History

Elements of the history that increase the risk for EP are absent in nearly 50 percent of cases and are therefore useful only in increasing clinical suspicion in equivocal cases. The menstrual history is often abnormal, with amenorrhea of between 4 and 12 weeks reported in approximately 70 percent of cases. No missed menses are reported in approximately 15 percent of cases; thus neither a normal menstrual history nor prolonged amenorrhea has a sufficient negative predictive value to rule out an EP.2

Abdominal pain is expected in EP with tubal rupture but may be absent without rupture. Overall, up to 10 percent of ED patients with EP may not report pain. The classic pain of rupture is lateralized, sudden, sharp, and severe. However, many atypical pain patterns occur. A ruptured EP may present with shoulder pain from referred diaphragmatic irritation. This was reported in up to 20 percent of patients in one study. Pain may be absent even with rupture, as 4 percent of women in one study with hemoperitoneum from ruptured EP did not report pain. When nonruptured EP is painful, the pain is presumably from tubal distention. With the goal of early diagnosis, the absence of pain is not sufficient to exclude EP from consideration in a patient with other signs or symptoms of the disorder. 2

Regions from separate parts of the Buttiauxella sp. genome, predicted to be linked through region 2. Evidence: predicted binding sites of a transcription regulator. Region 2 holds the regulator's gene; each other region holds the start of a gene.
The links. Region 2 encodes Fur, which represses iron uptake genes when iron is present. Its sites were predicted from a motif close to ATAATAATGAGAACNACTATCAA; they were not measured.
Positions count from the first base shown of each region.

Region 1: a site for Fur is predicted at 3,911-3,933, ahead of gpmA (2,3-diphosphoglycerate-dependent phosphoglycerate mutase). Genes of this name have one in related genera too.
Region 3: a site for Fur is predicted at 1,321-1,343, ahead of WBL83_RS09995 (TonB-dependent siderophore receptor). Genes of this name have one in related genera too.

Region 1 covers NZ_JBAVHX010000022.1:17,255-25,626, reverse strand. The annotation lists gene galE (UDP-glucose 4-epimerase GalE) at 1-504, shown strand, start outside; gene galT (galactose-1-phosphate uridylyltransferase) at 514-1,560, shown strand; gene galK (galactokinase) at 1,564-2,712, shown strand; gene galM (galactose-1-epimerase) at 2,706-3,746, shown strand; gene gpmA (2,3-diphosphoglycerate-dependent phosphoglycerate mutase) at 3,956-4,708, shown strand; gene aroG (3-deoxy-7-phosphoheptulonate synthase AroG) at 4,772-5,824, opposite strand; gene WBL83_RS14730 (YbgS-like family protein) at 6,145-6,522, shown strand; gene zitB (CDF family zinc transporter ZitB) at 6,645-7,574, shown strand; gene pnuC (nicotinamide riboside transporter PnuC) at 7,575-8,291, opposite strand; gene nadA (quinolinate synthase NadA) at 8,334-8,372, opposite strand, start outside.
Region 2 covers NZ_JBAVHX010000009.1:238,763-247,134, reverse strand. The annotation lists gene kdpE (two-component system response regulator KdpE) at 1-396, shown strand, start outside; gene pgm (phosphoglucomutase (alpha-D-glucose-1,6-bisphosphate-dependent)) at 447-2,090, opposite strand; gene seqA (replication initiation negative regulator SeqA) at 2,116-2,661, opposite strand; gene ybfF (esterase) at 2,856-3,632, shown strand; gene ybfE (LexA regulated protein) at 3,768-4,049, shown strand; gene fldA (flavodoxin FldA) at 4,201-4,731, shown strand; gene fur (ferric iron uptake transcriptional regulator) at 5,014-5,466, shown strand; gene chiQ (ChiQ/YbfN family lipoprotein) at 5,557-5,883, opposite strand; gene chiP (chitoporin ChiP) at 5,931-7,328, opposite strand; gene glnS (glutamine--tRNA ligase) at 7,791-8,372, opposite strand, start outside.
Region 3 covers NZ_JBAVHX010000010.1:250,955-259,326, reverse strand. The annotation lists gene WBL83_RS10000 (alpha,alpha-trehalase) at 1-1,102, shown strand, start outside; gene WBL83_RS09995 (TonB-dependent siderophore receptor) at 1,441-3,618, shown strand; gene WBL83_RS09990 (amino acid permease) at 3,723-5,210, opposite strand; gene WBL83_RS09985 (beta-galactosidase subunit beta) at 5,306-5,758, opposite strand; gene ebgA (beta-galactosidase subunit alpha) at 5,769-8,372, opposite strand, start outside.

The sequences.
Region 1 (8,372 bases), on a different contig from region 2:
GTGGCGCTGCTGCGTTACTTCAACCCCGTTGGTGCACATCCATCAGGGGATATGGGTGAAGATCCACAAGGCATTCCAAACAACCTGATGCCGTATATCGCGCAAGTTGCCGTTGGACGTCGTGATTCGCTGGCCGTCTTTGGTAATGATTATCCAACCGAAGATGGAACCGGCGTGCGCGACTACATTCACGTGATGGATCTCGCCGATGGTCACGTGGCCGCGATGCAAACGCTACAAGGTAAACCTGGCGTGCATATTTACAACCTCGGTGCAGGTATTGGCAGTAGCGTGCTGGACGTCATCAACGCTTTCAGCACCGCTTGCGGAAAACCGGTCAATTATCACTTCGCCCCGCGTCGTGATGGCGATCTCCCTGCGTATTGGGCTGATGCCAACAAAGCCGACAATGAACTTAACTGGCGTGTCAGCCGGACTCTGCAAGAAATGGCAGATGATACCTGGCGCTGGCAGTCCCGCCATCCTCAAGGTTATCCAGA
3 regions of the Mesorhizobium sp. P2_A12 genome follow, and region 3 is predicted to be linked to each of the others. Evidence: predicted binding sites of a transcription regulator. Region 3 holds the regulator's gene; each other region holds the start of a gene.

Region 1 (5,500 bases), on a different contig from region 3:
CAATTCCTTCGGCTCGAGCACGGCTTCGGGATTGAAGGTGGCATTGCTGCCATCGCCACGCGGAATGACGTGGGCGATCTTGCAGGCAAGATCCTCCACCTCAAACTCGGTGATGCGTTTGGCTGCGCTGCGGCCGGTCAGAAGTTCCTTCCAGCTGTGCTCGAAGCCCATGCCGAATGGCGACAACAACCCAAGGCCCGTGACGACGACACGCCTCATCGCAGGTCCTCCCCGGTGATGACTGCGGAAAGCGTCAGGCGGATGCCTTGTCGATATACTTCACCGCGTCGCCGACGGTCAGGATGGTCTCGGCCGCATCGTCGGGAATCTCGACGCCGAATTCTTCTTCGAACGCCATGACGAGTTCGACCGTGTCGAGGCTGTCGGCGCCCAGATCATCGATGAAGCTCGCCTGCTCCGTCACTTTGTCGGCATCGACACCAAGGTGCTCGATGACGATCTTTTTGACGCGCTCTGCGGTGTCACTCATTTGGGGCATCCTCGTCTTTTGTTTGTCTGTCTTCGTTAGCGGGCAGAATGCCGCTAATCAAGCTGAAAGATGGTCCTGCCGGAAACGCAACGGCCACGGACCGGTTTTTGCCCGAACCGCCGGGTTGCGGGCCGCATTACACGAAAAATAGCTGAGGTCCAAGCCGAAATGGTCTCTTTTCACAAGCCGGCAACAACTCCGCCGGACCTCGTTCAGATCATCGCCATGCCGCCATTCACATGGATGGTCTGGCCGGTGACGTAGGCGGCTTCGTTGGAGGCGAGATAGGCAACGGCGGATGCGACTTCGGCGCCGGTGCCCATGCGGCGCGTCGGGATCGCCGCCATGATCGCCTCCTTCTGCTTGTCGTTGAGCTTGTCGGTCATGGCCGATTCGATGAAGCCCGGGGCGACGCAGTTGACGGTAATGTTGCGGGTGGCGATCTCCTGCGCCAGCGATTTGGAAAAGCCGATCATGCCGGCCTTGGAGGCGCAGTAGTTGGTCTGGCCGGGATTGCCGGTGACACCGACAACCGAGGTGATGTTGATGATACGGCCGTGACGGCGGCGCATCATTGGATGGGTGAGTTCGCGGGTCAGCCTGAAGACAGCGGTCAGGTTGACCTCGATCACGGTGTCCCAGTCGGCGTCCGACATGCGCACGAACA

Vaginal bleeding is noted in up to 80 percent of cases of EP. Bleeding is usually scanty, but other patterns may occur. Classically, light bleeding occurs at or about the time of expected menses and may be mistaken for a normal period. Bleeding usually precedes pain. The duration of bleeding ranges from 1 day to several months before diagnosis. Heavy bleeding should increase suspicion for threatened abortion or another complication of an intrauterine pregnancy but does not rule out an EP. Typical early pregnancy symptoms may occur and may not differ from symptoms of previous normal intrauterine pregnancies.2

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